I believe from an artistic standpoint, the variation in delivery of a song or an instrumental rendition from one performance to another is the most fascinating part. I don't want to hear [artist x] perform a song that is a carbon copy of the recorded version, I am thrilled by the new interpretation and subtleties of delivery that live performance brings and might have been opportunistically captured by an enthusiast for posterity. No, I do not necessarily want to hear Sandy Denny sing *every other* performance of "Matty Groves" any more than she reportedly wished to keep on singing it, but among the live performances out there there are some I am very glad to hear.
What will the musical appreciators of 100 years time wish to hear, from a time before they were born? Nobody knows, but I do think we should not be throwing out such recordings as exist, whatever the circumstances of their collection. Do we throw away Van Gogh's or Picasso's early work because they later thought it was not very good or representative of their later efforts? No we do not, we cherish them as a window into the artist's development and creative process. Do we care that they might have been stolen from the artist's wastepaper basket, if that is the case?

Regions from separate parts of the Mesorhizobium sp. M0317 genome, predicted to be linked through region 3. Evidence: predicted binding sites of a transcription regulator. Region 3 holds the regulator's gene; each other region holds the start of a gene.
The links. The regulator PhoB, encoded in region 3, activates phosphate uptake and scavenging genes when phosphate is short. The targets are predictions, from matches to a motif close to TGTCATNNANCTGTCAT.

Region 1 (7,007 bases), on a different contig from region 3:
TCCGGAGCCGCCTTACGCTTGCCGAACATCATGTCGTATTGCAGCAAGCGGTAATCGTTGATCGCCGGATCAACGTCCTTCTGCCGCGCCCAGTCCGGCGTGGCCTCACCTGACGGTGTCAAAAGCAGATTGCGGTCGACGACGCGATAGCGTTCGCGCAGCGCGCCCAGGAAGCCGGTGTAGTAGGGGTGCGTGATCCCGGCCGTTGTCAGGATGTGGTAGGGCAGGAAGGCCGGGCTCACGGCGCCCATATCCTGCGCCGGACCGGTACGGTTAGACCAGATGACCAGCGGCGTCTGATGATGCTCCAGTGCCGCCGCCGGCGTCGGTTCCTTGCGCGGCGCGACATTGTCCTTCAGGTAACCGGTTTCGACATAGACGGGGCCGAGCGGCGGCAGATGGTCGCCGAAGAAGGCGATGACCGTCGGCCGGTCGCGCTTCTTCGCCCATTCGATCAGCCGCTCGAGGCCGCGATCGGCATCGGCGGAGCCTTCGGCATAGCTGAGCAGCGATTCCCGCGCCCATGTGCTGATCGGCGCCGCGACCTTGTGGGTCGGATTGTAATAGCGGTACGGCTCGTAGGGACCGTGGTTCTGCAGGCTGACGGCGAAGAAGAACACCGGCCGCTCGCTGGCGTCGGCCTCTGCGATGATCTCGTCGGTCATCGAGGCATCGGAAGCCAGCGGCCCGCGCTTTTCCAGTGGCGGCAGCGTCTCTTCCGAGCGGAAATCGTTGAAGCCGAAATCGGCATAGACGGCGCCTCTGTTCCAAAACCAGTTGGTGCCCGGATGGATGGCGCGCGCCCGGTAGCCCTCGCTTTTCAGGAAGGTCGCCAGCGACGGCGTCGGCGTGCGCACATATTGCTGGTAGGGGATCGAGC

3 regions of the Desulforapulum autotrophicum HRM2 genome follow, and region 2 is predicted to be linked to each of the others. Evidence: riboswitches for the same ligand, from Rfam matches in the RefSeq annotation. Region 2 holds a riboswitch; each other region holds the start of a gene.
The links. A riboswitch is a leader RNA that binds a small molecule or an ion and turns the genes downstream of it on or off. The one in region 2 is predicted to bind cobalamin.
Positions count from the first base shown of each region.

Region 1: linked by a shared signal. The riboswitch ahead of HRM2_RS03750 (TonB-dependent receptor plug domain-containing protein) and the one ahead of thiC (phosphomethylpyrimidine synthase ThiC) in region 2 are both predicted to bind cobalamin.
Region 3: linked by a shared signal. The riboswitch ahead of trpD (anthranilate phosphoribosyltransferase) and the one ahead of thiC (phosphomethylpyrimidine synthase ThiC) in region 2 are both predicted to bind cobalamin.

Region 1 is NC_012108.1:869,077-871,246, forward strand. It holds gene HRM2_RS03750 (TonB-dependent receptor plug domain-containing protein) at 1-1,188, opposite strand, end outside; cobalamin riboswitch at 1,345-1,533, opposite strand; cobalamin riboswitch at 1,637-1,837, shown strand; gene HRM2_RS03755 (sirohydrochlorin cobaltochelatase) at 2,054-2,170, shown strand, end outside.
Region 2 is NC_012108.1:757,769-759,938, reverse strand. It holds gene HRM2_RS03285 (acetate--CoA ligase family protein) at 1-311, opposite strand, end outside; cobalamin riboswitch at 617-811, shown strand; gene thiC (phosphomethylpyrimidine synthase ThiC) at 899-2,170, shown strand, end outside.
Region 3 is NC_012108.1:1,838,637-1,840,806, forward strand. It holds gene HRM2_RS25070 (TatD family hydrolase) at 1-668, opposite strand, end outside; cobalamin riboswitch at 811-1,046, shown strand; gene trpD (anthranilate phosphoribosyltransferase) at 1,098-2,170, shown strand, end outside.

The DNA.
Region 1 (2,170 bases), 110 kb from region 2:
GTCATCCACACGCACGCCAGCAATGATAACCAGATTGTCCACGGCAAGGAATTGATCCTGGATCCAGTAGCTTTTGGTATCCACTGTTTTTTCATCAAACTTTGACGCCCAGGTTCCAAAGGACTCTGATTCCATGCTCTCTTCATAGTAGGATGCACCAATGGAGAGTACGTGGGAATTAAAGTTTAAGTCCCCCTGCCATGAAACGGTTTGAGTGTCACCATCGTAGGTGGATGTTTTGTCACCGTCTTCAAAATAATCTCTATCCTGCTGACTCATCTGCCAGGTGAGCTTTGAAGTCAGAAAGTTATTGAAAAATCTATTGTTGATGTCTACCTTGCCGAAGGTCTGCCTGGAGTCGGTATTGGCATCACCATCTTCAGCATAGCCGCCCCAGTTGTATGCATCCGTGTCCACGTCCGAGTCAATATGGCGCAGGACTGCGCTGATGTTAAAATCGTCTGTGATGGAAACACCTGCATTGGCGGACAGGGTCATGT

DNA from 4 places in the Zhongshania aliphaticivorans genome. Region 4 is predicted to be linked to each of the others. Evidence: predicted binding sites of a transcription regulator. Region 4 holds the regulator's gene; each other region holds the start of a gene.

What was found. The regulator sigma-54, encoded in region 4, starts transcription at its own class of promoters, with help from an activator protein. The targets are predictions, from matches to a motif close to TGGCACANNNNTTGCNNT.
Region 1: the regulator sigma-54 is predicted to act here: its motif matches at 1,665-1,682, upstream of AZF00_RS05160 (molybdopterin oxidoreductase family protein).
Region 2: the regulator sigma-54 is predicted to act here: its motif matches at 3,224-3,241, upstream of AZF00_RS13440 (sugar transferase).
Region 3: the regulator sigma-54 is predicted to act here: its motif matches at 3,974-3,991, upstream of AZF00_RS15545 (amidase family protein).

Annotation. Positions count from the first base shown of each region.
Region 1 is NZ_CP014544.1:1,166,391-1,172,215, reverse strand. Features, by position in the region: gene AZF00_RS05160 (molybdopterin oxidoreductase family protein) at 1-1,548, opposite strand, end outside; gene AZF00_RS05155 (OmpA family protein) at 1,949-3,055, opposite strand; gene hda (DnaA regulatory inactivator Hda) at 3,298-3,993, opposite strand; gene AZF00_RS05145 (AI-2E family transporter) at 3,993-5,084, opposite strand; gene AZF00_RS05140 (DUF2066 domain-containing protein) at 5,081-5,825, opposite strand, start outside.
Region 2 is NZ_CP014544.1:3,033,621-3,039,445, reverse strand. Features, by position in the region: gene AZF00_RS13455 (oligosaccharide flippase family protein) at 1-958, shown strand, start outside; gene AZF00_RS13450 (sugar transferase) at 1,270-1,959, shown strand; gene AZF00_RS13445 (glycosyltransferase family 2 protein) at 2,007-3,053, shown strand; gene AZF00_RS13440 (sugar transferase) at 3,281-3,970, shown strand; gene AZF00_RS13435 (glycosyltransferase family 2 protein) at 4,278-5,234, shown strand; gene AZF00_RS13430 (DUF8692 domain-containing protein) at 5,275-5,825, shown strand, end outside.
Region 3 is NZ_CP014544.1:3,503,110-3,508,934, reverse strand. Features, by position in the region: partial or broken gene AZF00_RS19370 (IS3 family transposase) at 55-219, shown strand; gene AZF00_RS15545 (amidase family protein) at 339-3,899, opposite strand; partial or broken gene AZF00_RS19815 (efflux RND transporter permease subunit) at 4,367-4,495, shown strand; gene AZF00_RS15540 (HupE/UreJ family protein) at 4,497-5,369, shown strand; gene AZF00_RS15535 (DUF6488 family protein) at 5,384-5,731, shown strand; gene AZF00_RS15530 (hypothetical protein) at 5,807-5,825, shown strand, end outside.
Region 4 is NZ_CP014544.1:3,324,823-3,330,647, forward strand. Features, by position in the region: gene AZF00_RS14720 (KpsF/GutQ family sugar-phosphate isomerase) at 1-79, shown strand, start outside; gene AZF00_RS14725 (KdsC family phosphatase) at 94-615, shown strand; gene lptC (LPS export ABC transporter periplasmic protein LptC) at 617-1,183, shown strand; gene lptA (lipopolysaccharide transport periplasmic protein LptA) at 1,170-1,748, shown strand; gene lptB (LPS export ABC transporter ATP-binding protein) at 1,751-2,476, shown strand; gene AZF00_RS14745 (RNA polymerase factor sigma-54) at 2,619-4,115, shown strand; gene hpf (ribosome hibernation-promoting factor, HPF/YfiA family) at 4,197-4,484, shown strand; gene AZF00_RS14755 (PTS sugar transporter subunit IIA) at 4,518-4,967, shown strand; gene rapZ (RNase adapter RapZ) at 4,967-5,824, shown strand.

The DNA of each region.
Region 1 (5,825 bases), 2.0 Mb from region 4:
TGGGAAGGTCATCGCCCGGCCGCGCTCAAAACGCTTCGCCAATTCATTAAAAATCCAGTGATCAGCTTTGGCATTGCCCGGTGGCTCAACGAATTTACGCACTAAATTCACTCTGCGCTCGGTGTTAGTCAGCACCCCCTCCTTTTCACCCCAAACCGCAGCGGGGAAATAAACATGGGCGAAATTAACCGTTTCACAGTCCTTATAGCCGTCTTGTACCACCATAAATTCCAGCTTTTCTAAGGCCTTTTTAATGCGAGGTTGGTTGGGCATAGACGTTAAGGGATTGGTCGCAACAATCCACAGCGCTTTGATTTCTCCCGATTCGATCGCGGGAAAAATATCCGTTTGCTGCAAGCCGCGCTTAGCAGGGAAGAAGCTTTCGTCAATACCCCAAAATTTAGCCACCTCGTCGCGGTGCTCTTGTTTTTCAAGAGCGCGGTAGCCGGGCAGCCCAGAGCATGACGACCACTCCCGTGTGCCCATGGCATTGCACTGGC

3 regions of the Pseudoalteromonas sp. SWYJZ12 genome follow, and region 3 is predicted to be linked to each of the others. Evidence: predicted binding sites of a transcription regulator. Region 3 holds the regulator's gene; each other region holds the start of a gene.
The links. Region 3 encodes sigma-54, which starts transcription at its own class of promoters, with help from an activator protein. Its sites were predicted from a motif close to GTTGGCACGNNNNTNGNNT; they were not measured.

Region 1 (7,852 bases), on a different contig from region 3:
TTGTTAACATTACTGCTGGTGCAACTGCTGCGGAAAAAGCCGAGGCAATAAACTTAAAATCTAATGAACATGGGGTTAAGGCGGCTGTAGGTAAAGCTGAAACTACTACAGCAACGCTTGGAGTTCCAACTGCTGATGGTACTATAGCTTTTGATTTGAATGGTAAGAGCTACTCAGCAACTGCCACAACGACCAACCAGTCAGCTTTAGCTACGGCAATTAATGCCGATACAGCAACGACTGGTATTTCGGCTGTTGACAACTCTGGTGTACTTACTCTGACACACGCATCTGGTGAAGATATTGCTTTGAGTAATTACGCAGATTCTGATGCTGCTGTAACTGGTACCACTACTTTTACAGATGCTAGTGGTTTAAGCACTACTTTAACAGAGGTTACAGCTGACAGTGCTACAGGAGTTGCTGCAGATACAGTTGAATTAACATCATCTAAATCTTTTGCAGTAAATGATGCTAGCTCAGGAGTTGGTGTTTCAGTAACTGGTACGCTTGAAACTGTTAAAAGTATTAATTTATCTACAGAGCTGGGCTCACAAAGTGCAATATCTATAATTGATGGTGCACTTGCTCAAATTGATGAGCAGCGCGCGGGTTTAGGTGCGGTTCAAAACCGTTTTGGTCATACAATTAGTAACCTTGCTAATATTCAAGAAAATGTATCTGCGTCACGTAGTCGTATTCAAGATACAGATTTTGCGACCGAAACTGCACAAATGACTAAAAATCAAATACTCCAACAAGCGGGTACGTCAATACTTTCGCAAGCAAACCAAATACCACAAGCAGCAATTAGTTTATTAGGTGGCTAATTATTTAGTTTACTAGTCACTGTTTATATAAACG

If I had an unauthorised recording of Robert Johnson playing in a club in 1938 to complement his official recordings, would I be destroying it now on moral/ethical grounds? I think not, and collectors, other musicians and the general public might be just a little interested to know... who is to say that in 100 years, my live recordings of Dave Swarbrick, Vin Garbutt and Jez Lowe (to name a few) might not also be sought after - we just don't know. (Of course if there are many other similar performances on record then the vlue is diluted somewhat).
Just my 2 cents of course.
Regards - Tony